Menarche signals the maturation of an adolescent female. It is a milestone in a young woman's life, and many factors contribute to when it begins. Age and diet, weight, socioeconomic status, and even family structure can all impact when a teenager or pre-teen gets their first period.
Menarche is an adolescent female's first menstrual period. Menstruation is the process of shedding the endometrial lining if the egg released during ovulation was not fertilized — in other words, if the female did not get pregnant. The average length of a cycle is 28 days. In the first two years after menarche, most young women have cycles that last between 21 and 45 days. By the third year, as the body matures, up to 80 percent of young women have cycles between 21 and 34 days long.
Menarche results from a complex interaction of multiple body systems and hormones. It relies on the normal function of the pituitary gland and the hypothalamus, normal female anatomy, and adequate nutrition. Menarche also depends on interactions between multiple hormones, including those excreted by the thyroid, adrenal glands, and pancreas.
The average age of menarche is 12.4 years, but it varies slightly for each adolescent female, depending on many factors, such as race and ethnicity. On average, black girls experience menarche three months sooner than white girls, and girls in southern Europe experience menarche at a younger age than girls in northern Europe. Over the past century, the average age of menarche has gotten younger. Researchers believe that better nutrition in childhood and adolescence contributes to this change. Exogenous hormones in modern-day foods may also play a role.
Early menarche occurs when a girl is younger than nine. Some studies show early menarche is characteristic of girls who live in high socioeconomic status urban households where the mother has a higher level of education. Other studies show that early menarche is associated with the absence of a biological father and a household with step- and half-brothers. Stress and obesity also contribute.
Late or delayed menarche occurs at or after age 15. It can occur in healthy females due to abnormalities in the genitourinary tract. Other causes include poor nutrition and low body weight due to conditions that cause malabsorption, starvation, or anorexia nervosa. Interestingly, the presence of sisters in the home is also associated with late or delayed menarche.
Some research suggests that age of menarche is also associated with birth characteristics. Birth weight is not the only contributing factor, but girls who were longer than 19.2 inches and weighed more than 6.6 pounds reached menarche earlier than girls who were shorter and lighter. This correlation is even stronger when accounting for other factors, like the mother's nutritional status during pregnancy and socioeconomic factors.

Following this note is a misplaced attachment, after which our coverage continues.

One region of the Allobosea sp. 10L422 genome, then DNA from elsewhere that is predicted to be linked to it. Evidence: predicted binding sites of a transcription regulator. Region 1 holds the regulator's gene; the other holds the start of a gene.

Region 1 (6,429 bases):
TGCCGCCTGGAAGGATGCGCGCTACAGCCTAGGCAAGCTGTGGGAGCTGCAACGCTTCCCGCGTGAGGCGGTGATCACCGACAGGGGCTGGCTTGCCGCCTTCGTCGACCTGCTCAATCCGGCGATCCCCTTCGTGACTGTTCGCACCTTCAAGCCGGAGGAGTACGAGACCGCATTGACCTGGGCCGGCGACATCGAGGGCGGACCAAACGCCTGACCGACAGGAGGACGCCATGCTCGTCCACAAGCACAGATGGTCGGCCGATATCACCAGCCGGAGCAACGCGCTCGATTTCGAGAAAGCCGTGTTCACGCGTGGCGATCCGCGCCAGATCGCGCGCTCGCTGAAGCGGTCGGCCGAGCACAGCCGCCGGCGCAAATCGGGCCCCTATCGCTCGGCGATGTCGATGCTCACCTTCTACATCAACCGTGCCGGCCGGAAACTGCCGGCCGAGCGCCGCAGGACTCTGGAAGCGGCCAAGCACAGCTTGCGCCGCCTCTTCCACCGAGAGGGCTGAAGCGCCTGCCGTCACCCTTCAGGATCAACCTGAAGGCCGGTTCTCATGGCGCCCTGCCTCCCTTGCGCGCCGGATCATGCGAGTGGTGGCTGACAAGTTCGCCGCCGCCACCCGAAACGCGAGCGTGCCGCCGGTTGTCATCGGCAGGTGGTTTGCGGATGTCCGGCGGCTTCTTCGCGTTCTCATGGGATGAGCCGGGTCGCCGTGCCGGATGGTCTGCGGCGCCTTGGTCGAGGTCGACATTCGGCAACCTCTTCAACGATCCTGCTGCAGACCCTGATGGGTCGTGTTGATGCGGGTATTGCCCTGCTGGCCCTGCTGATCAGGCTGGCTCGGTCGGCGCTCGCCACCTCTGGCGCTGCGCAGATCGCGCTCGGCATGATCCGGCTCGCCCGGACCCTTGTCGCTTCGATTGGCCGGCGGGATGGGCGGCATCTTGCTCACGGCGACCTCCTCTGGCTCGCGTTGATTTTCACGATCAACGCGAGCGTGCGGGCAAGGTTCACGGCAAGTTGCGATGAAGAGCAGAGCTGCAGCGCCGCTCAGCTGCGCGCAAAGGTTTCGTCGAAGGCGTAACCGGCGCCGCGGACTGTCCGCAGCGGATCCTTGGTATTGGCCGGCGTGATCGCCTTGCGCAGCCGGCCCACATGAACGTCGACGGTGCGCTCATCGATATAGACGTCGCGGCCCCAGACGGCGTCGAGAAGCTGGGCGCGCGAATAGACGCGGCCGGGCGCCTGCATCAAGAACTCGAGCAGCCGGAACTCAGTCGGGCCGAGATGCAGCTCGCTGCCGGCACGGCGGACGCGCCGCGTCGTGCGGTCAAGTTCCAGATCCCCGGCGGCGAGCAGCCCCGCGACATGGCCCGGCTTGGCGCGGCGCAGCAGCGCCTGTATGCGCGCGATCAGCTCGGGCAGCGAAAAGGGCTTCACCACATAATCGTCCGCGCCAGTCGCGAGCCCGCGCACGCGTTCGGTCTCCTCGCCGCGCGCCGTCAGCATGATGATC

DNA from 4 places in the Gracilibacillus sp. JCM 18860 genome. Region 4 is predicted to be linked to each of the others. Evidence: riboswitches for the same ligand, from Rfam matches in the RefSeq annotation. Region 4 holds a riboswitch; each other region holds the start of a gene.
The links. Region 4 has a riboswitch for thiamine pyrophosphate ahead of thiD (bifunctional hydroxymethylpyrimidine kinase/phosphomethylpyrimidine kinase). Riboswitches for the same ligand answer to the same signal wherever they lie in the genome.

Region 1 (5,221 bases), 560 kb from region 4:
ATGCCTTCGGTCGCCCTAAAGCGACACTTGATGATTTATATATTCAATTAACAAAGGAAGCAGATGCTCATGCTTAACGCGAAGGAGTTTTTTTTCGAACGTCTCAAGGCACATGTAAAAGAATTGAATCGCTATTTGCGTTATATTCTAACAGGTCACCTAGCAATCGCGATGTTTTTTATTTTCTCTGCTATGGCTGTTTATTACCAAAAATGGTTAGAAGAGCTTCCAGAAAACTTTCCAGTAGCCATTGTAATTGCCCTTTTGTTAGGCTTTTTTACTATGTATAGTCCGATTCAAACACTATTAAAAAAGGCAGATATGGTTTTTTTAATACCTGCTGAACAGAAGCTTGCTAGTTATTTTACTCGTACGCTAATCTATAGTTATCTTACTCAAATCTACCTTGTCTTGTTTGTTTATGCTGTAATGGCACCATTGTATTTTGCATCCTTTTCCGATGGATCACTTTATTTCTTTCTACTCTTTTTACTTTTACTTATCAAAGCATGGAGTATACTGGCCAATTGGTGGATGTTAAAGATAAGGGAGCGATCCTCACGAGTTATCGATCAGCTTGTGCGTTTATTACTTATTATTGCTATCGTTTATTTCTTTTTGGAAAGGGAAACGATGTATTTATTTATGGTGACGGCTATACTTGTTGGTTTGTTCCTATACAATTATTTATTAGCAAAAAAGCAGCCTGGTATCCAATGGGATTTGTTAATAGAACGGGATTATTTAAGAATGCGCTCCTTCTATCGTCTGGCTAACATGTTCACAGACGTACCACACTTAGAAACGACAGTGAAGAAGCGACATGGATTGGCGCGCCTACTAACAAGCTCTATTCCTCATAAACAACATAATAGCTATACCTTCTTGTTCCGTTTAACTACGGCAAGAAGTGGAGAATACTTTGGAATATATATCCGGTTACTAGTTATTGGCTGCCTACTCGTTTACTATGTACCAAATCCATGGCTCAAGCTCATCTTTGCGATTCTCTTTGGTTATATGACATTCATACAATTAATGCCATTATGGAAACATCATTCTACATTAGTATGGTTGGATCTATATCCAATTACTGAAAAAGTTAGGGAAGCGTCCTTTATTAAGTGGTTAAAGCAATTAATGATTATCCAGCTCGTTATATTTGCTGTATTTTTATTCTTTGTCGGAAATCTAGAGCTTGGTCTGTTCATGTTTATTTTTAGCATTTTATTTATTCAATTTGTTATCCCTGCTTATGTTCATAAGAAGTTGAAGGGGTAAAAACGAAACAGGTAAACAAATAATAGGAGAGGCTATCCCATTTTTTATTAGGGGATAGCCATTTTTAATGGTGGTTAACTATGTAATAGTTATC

Adipose or fat tissue also affects menarche. Researchers estimate that girls need at least 17 percent body fat to reach menarche and at least 22 percent body fat to maintain a regular menstruation cycle. Leptin, a hormone made in adipose cells, seems to play a role in maintaining regular menstruation.
Many conditions can cause abnormal uterine bleeding, and they vary in severity. Young women should learn what to expect from their menstrual cycle and how to identify abnormalities. Discovering abnormal patterns early on can help identify many conditions, including polycystic ovary syndrome, thyroid disease, pituitary disease, sexually transmitted diseases, and hypothalamic dysfunction. Some doctors believe that menarche and menstruation in young girls should be used as a vital sign to predict future disease.
Talking to girls about menarche is essential, but it is not always easy. The biological processes behind it are important, but most young girls care more about practical information. Address topics like how to use sanitary pads and tampons, including how often to change them and the importance of having them on-hand when needed. Talk about what she can expect when starting her period, explaining that periods can last anywhere from three to seven days and that cramping, nausea, and diarrhea are all normal.
Schedule a medical checkup for girls who have not reached menarche by age 15 or have gone more than three months without a period after beginning menstruation. Other instances that require a doctor's visit are irregular periods, bleeding between periods, periods that happen more frequently than 21 days or less often than 45 days, severe pain, and heavy bleeding that soaks a pad or tampon in one or two hours.
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